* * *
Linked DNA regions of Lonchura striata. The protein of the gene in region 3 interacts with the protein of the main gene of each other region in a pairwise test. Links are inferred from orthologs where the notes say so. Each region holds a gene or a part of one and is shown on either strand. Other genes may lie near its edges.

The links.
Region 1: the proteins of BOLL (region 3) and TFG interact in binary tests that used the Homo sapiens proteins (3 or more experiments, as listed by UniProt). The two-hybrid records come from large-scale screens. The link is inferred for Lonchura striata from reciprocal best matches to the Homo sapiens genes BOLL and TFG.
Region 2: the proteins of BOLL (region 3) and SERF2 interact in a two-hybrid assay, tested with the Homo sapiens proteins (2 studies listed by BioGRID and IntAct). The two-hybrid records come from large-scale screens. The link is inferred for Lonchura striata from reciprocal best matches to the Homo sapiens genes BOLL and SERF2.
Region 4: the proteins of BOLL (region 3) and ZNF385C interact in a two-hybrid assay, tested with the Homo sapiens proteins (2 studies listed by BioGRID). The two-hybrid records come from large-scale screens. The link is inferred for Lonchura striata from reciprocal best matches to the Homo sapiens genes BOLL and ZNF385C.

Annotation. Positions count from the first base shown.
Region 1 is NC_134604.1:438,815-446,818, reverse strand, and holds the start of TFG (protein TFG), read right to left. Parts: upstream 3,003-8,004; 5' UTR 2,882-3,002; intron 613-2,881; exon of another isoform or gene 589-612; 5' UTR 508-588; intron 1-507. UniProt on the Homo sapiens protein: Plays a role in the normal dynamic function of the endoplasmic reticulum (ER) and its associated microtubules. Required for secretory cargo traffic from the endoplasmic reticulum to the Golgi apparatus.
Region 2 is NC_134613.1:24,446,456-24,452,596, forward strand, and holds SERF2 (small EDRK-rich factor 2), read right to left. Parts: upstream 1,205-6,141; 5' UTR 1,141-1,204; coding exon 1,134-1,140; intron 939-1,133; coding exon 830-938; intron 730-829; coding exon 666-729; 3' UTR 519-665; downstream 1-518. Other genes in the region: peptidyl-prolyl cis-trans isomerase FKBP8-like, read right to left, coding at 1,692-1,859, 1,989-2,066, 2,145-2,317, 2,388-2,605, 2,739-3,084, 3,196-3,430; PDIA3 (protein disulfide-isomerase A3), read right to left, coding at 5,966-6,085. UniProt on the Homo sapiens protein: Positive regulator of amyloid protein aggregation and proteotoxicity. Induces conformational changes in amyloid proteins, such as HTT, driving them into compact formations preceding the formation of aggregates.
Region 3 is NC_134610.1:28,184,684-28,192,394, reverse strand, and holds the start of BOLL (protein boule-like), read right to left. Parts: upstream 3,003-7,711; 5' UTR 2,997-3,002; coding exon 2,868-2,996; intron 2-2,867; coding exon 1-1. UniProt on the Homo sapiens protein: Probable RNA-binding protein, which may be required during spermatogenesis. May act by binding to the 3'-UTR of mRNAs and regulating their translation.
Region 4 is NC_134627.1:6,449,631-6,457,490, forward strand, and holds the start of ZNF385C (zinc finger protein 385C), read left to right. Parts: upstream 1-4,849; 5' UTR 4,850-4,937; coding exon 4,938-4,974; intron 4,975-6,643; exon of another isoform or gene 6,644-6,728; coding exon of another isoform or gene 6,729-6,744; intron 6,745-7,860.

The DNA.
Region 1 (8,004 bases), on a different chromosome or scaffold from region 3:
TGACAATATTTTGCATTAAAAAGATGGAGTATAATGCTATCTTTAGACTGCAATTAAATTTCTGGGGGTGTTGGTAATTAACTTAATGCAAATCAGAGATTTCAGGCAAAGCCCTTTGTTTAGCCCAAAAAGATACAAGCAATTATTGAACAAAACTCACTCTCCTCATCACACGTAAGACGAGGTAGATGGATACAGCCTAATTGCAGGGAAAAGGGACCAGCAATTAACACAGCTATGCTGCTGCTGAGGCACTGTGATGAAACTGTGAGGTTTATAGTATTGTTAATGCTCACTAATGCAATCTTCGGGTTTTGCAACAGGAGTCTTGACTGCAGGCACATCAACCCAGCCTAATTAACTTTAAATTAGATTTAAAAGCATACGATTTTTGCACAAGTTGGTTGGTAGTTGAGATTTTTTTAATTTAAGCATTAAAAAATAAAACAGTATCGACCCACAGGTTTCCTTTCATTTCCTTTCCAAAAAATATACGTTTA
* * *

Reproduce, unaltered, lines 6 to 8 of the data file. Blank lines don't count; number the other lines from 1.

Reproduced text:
Annotation. Positions count from the first base shown.
Region 1 is NC_134604.1:438,815-446,818, reverse strand, and holds the start of TFG (protein TFG), read right to left. Parts: upstream 3,003-8,004; 5' UTR 2,882-3,002; intron 613-2,881; exon of another isoform or gene 589-612; 5' UTR 508-588; intron 1-507. UniProt on the Homo sapiens protein: Plays a role in the normal dynamic function of the endoplasmic reticulum (ER) and its associated microtubules. Required for secretory cargo traffic from the endoplasmic reticulum to the Golgi apparatus.
Region 2 is NC_134613.1:24,446,456-24,452,596, forward strand, and holds SERF2 (small EDRK-rich factor 2), read right to left. Parts: upstream 1,205-6,141; 5' UTR 1,141-1,204; coding exon 1,134-1,140; intron 939-1,133; coding exon 830-938; intron 730-829; coding exon 666-729; 3' UTR 519-665; downstream 1-518. Other genes in the region: peptidyl-prolyl cis-trans isomerase FKBP8-like, read right to left, coding at 1,692-1,859, 1,989-2,066, 2,145-2,317, 2,388-2,605, 2,739-3,084, 3,196-3,430; PDIA3 (protein disulfide-isomerase A3), read right to left, coding at 5,966-6,085. UniProt on the Homo sapiens protein: Positive regulator of amyloid protein aggregation and proteotoxicity. Induces conformational changes in amyloid proteins, such as HTT, driving them into compact formations preceding the formation of aggregates.